In the previous article I mentioned that the style of play in Arabia and Persia are considered elegant. This means that at most instances, the players would prefer to make `grand’ moves – fancy or elegant, bypassing the simplest or the most pragmatic continuation that could finish the game or get the job done. This phase could be related to their wealth and lush exhibition of it. This trend would eventually change, but also be revisited with more updated views as time went by.
By the eve of the medieval period, Chess was in high regard among the philosophers. Even though the King’s court scholars had theorized the game to large extents, defined the value of each pieces (e. g. a Bishop is worth three pawns but a rook is worth five pawns) and formed opening and other principles, the philosophers disagreed to its objectification. Some of the early accounts of the above can be found in Duncan Forbes’ “History of Chess”. The subjective value of each piece depending on the situation (e. g. a Bishop is worth more than three pawns in so and such positions), breaking of objective concepts to facilitate moves that represented the players thoughts and justifying unusual moves under aesthetics were established. A philosopher called Al-Ghazali mentioned chess to be one of the `Alchemies for Happiness’. Medieval Chess had developed a new form known as `Tabiyas’ where they would start the game from a middle game position, which was extremely popular. There are accounts of Tabiyas being an excuse for a young man and a woman to spend intimate time alone getting to know each other! This is the strongest testimony that the personality of a player is reflected in the moves he makes.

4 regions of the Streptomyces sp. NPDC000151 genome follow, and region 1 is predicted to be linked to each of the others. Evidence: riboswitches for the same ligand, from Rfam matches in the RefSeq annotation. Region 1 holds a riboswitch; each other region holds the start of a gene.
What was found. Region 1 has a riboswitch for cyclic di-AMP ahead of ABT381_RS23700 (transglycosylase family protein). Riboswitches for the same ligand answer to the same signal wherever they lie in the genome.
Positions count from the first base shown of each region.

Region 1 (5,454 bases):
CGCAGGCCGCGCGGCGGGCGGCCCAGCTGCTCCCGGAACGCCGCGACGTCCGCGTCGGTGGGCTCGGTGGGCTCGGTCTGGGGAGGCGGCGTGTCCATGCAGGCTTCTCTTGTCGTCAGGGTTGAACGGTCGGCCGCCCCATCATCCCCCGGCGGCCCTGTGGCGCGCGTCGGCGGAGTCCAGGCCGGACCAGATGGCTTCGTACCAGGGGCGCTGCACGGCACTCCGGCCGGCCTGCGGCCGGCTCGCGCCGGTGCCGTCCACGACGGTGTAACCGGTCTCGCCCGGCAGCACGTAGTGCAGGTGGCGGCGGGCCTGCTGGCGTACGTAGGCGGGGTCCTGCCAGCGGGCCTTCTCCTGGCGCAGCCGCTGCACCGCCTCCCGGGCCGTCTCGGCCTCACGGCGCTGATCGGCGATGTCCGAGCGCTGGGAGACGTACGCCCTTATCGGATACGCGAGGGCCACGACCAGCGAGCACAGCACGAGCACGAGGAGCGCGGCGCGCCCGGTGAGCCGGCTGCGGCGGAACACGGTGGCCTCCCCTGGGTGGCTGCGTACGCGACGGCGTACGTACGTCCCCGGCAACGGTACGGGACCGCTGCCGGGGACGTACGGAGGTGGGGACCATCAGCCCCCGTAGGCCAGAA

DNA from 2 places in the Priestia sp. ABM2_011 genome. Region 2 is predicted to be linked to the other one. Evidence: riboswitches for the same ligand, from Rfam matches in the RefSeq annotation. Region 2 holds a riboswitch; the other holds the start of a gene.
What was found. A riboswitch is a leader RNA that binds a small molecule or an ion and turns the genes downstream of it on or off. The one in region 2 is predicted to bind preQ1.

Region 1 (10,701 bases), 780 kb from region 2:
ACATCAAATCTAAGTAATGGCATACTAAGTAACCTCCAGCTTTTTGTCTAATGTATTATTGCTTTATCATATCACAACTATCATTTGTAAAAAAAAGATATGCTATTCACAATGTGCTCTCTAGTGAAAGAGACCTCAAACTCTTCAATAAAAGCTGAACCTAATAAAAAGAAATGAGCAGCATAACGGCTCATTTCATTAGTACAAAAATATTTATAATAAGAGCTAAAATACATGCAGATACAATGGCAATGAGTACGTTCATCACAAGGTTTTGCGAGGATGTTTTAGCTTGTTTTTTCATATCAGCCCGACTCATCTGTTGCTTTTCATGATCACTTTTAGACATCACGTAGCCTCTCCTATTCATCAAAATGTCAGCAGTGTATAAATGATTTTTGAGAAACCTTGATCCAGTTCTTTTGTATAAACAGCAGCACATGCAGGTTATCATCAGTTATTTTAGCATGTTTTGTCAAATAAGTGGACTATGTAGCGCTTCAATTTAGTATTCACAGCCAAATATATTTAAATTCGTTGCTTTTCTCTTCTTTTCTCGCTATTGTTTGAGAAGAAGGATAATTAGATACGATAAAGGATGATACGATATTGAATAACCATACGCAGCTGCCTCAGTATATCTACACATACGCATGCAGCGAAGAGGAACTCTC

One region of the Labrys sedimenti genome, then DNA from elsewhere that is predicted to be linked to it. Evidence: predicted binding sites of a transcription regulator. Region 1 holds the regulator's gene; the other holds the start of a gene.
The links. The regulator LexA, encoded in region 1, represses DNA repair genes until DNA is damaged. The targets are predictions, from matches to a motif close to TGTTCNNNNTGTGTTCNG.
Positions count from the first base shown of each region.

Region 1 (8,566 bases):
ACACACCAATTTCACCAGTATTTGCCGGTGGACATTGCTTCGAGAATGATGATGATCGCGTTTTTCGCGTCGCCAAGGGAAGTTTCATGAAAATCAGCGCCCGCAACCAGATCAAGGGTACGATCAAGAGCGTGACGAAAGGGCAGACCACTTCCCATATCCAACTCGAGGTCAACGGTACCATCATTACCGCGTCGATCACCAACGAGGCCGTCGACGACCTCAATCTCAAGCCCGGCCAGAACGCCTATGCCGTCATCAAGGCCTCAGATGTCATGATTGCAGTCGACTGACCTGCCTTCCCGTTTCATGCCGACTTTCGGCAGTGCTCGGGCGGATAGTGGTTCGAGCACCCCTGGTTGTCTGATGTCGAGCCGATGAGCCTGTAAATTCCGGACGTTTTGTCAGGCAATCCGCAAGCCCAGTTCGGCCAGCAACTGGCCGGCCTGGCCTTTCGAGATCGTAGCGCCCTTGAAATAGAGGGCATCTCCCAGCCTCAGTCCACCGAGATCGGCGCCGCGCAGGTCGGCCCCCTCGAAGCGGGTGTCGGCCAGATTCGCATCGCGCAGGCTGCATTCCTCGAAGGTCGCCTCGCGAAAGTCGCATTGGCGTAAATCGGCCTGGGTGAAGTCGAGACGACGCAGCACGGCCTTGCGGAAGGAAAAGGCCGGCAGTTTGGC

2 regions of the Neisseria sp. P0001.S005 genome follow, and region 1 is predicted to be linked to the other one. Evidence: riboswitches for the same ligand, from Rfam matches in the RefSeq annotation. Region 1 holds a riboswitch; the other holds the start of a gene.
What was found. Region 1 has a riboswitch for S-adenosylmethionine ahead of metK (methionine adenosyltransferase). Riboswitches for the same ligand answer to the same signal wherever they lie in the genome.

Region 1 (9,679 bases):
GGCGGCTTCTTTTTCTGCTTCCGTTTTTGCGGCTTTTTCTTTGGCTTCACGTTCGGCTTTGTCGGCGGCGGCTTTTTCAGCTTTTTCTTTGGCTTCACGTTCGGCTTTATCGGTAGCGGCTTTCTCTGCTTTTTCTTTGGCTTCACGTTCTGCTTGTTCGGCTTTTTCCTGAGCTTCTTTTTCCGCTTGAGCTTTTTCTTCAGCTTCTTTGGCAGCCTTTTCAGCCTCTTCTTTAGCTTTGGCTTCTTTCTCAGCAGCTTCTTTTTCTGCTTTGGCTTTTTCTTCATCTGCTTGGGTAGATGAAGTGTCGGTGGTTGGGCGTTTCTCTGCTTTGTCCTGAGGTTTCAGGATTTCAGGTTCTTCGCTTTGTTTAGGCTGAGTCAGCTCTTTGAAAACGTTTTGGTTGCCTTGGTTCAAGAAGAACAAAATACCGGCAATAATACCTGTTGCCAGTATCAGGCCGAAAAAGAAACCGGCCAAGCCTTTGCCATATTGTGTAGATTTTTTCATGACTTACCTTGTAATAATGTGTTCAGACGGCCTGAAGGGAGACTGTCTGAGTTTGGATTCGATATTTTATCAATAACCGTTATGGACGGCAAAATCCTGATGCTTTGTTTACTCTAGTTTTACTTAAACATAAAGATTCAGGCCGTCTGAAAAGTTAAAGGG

The only other significant aspect from medieval chess for our matter at hand is the influence of Medieval Islamic Mathematics. Just after the time of the development of algebra and such personalities as Omar Khayyam, Chess was becoming more and more complex for the regular public to understand. There are multiple accounts of players from that time such as Adali and Dilaram who composed many chess puzzles so intricate and complex that they actually had to write down mathematical solutions to it, not just in chess terminology. All these puzzles required witty and complex thinking in place of rational and easier methods to solve the same. The same can be seen reflected in this generation of computers where the style and personality is often sacrificed among average tournament players and replaced by the lines (moves) calculated and vomited out by softwares and engines.